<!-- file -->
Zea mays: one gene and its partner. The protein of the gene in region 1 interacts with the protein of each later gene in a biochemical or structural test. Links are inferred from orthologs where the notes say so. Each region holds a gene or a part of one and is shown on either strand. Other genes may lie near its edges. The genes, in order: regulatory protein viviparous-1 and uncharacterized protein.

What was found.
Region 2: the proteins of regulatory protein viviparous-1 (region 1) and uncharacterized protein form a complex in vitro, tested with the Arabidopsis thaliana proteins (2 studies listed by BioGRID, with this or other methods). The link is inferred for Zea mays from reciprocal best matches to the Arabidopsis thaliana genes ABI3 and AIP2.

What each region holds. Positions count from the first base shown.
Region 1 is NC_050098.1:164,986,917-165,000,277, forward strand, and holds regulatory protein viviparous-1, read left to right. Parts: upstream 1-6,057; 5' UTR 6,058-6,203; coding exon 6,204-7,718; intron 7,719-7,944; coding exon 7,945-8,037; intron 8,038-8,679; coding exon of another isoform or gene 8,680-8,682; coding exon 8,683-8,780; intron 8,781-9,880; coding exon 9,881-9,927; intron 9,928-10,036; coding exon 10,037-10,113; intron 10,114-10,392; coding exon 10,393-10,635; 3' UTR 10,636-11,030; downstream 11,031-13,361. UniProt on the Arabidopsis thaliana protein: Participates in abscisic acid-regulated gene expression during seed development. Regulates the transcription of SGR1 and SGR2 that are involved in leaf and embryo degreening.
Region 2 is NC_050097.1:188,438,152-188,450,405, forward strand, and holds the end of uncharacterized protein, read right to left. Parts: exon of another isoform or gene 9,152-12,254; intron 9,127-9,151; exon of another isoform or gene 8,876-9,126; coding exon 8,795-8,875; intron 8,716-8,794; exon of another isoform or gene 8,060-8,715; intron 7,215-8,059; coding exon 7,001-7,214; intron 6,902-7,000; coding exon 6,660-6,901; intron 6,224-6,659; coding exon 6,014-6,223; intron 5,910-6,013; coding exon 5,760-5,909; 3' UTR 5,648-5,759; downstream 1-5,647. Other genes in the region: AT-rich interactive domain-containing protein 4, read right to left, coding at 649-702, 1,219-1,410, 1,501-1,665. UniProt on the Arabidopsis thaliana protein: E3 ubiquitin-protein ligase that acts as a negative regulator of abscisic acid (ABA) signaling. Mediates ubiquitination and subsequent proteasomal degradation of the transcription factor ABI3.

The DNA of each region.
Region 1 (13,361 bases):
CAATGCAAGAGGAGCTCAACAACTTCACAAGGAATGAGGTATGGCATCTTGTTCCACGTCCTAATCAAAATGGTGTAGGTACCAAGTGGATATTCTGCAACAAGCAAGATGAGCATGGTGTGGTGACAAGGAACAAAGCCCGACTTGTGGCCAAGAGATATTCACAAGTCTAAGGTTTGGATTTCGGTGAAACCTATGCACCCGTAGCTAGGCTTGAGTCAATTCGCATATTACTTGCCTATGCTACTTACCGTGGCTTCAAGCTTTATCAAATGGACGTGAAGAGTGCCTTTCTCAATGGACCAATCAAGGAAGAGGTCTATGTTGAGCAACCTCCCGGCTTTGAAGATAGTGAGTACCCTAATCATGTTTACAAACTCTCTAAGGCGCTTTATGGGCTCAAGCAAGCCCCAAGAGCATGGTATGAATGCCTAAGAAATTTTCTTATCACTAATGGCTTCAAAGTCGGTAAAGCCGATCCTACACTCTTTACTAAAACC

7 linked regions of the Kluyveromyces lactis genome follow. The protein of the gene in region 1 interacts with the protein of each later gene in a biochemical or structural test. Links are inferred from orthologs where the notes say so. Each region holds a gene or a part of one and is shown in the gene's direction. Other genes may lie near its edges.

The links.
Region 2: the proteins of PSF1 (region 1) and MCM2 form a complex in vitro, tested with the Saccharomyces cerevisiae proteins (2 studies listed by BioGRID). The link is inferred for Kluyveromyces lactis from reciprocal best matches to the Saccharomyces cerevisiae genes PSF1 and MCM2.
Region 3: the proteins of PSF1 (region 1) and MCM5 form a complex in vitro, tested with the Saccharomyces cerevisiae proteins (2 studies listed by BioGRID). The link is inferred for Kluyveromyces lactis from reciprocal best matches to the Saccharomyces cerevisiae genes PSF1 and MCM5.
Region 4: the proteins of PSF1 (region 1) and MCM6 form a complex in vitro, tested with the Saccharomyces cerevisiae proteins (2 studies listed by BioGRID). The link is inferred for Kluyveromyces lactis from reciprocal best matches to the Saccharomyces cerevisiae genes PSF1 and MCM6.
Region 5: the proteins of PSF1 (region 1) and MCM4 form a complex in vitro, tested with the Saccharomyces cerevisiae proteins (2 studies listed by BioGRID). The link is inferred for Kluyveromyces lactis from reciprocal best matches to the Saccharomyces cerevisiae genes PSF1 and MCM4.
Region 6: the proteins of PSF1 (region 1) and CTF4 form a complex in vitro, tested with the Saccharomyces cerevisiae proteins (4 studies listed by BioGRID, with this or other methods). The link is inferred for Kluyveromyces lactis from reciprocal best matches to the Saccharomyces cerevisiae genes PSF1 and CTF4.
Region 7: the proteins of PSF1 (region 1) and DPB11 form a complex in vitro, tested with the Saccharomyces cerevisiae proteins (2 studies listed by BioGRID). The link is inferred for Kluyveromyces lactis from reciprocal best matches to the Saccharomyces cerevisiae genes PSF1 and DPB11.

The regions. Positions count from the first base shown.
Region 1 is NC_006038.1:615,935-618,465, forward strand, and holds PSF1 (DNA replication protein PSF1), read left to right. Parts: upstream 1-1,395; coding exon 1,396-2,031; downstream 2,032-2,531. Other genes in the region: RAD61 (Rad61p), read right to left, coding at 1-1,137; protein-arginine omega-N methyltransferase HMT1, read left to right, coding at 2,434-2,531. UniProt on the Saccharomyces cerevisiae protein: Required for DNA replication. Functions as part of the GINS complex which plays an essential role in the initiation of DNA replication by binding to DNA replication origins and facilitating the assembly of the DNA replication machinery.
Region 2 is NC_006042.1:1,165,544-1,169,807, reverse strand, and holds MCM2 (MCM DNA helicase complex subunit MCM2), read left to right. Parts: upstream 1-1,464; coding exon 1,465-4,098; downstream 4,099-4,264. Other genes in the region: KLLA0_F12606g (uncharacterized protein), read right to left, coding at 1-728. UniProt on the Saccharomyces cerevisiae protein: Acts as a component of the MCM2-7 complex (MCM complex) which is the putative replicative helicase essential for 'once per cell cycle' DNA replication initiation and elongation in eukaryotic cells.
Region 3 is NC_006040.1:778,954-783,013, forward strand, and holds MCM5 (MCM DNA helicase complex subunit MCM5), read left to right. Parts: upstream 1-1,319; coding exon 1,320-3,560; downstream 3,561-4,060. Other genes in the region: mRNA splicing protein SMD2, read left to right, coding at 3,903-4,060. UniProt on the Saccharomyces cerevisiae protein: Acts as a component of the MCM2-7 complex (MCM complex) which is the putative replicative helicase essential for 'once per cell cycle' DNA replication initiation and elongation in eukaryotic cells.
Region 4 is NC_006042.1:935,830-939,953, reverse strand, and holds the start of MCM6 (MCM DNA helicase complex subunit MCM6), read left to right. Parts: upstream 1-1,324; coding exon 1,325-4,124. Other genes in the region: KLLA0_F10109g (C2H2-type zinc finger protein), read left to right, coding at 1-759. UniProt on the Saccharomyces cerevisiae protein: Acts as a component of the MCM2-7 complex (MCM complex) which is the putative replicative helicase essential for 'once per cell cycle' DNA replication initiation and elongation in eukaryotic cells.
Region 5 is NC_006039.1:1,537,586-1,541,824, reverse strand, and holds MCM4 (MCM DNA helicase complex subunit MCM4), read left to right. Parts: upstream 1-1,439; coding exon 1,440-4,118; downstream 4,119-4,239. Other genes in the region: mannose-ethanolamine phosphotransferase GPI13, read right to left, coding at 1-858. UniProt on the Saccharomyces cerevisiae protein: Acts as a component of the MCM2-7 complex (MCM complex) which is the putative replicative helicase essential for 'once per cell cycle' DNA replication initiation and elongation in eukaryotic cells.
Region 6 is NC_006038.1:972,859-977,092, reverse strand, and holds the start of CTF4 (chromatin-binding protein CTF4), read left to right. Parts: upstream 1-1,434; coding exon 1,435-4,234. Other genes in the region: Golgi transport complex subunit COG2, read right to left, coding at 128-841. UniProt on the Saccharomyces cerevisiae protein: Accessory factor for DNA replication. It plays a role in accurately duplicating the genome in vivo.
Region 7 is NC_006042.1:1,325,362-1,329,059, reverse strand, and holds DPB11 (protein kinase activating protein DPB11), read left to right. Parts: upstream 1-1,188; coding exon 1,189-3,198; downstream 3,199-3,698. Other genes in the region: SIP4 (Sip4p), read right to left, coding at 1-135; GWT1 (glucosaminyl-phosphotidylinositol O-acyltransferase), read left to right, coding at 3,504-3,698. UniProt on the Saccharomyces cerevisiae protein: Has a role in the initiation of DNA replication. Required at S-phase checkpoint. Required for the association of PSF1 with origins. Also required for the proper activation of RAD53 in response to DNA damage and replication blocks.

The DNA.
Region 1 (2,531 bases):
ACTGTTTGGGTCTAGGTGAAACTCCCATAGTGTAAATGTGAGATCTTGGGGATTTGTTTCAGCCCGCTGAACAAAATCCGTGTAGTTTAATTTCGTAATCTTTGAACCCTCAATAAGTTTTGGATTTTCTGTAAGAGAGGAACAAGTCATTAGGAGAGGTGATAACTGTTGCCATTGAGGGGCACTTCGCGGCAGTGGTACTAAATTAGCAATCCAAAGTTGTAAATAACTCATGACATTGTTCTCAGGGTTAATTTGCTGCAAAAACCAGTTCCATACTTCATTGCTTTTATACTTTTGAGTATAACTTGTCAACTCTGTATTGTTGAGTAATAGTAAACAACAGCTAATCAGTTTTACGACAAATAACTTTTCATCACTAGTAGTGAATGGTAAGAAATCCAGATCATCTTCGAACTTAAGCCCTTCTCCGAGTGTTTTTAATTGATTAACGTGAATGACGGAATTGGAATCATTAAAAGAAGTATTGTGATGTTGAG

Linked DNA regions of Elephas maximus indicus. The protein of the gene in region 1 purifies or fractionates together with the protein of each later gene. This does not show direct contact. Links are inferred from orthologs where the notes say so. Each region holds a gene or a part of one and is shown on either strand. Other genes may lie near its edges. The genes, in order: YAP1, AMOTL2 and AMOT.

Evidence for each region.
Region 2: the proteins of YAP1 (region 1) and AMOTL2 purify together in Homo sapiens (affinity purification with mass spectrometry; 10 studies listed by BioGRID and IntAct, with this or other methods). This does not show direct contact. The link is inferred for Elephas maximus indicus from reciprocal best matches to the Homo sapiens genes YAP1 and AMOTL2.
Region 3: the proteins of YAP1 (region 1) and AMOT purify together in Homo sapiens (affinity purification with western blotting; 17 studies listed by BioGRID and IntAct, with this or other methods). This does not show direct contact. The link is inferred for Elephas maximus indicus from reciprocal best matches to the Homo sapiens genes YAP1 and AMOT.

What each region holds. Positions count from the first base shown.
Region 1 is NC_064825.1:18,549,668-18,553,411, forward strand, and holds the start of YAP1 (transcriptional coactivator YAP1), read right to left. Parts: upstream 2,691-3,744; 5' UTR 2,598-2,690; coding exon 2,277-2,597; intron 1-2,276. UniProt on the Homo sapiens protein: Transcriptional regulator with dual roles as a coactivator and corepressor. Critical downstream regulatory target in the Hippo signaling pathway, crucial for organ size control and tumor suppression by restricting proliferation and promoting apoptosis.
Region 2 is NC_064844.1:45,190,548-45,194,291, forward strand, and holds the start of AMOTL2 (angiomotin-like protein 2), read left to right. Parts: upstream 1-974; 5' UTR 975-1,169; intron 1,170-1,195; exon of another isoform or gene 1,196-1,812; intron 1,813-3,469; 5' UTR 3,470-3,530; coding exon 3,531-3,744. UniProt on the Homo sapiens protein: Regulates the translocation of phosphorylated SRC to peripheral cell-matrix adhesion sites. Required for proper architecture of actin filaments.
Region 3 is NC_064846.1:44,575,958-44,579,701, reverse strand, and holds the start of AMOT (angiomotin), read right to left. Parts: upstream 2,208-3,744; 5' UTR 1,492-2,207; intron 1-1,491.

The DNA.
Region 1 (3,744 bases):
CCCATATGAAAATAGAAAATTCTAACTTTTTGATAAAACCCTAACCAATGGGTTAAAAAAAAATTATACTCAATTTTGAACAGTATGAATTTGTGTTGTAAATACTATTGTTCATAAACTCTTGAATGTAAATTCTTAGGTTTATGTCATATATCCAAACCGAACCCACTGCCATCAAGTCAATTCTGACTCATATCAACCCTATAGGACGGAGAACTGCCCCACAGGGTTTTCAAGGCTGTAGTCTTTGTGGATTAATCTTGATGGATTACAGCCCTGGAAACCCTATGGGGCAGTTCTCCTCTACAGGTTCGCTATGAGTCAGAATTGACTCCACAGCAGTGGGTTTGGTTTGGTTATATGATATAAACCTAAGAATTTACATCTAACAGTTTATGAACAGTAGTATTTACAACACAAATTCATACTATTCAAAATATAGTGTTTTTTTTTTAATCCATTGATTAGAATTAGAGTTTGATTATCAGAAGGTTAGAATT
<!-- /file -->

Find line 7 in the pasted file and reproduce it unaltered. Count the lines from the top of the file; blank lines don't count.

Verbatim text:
The DNA of each region.